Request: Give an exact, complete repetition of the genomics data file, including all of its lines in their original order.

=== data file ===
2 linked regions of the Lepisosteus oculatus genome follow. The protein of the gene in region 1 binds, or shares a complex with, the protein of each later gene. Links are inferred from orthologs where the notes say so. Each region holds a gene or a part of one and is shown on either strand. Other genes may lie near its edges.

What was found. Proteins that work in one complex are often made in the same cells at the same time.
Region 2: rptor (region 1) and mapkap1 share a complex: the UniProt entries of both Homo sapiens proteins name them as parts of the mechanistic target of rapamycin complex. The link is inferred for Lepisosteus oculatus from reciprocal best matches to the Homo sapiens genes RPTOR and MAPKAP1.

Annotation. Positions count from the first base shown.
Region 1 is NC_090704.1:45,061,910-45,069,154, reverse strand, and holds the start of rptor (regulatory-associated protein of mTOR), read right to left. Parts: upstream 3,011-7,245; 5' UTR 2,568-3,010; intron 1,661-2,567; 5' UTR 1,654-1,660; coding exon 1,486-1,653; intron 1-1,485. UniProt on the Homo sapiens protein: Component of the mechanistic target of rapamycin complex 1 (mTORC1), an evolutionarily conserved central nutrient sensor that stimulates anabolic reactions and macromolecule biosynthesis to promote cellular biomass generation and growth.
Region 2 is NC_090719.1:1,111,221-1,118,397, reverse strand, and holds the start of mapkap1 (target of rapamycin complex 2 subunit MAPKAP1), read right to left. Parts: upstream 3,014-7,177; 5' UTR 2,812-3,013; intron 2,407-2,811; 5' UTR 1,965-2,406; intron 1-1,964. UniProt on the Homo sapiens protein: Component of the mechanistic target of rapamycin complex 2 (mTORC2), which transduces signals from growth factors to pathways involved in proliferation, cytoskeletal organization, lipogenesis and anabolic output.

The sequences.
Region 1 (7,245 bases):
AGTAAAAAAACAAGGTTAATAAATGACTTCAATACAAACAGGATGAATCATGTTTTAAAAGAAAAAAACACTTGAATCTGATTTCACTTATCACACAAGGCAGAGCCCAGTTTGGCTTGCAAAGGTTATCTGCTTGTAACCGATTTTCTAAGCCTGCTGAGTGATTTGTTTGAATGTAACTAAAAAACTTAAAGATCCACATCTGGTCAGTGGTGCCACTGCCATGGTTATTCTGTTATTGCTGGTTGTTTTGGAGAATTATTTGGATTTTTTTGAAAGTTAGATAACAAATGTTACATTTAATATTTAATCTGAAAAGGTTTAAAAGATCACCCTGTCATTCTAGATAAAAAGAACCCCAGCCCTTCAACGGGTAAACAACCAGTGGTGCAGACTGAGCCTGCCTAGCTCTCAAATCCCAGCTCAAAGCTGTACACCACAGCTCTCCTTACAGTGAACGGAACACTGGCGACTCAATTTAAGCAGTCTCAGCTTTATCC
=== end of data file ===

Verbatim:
2 linked regions of the Lepisosteus oculatus genome follow. The protein of the gene in region 1 binds, or shares a complex with, the protein of each later gene. Links are inferred from orthologs where the notes say so. Each region holds a gene or a part of one and is shown on either strand. Other genes may lie near its edges.

What was found. Proteins that work in one complex are often made in the same cells at the same time.
Region 2: rptor (region 1) and mapkap1 share a complex: the UniProt entries of both Homo sapiens proteins name them as parts of the mechanistic target of rapamycin complex. The link is inferred for Lepisosteus oculatus from reciprocal best matches to the Homo sapiens genes RPTOR and MAPKAP1.

Annotation. Positions count from the first base shown.
Region 1 is NC_090704.1:45,061,910-45,069,154, reverse strand, and holds the start of rptor (regulatory-associated protein of mTOR), read right to left. Parts: upstream 3,011-7,245; 5' UTR 2,568-3,010; intron 1,661-2,567; 5' UTR 1,654-1,660; coding exon 1,486-1,653; intron 1-1,485. UniProt on the Homo sapiens protein: Component of the mechanistic target of rapamycin complex 1 (mTORC1), an evolutionarily conserved central nutrient sensor that stimulates anabolic reactions and macromolecule biosynthesis to promote cellular biomass generation and growth.
Region 2 is NC_090719.1:1,111,221-1,118,397, reverse strand, and holds the start of mapkap1 (target of rapamycin complex 2 subunit MAPKAP1), read right to left. Parts: upstream 3,014-7,177; 5' UTR 2,812-3,013; intron 2,407-2,811; 5' UTR 1,965-2,406; intron 1-1,964. UniProt on the Homo sapiens protein: Component of the mechanistic target of rapamycin complex 2 (mTORC2), which transduces signals from growth factors to pathways involved in proliferation, cytoskeletal organization, lipogenesis and anabolic output.

The sequences.
Region 1 (7,245 bases):
AGTAAAAAAACAAGGTTAATAAATGACTTCAATACAAACAGGATGAATCATGTTTTAAAAGAAAAAAACACTTGAATCTGATTTCACTTATCACACAAGGCAGAGCCCAGTTTGGCTTGCAAAGGTTATCTGCTTGTAACCGATTTTCTAAGCCTGCTGAGTGATTTGTTTGAATGTAACTAAAAAACTTAAAGATCCACATCTGGTCAGTGGTGCCACTGCCATGGTTATTCTGTTATTGCTGGTTGTTTTGGAGAATTATTTGGATTTTTTTGAAAGTTAGATAACAAATGTTACATTTAATATTTAATCTGAAAAGGTTTAAAAGATCACCCTGTCATTCTAGATAAAAAGAACCCCAGCCCTTCAACGGGTAAACAACCAGTGGTGCAGACTGAGCCTGCCTAGCTCTCAAATCCCAGCTCAAAGCTGTACACCACAGCTCTCCTTACAGTGAACGGAACACTGGCGACTCAATTTAAGCAGTCTCAGCTTTATCC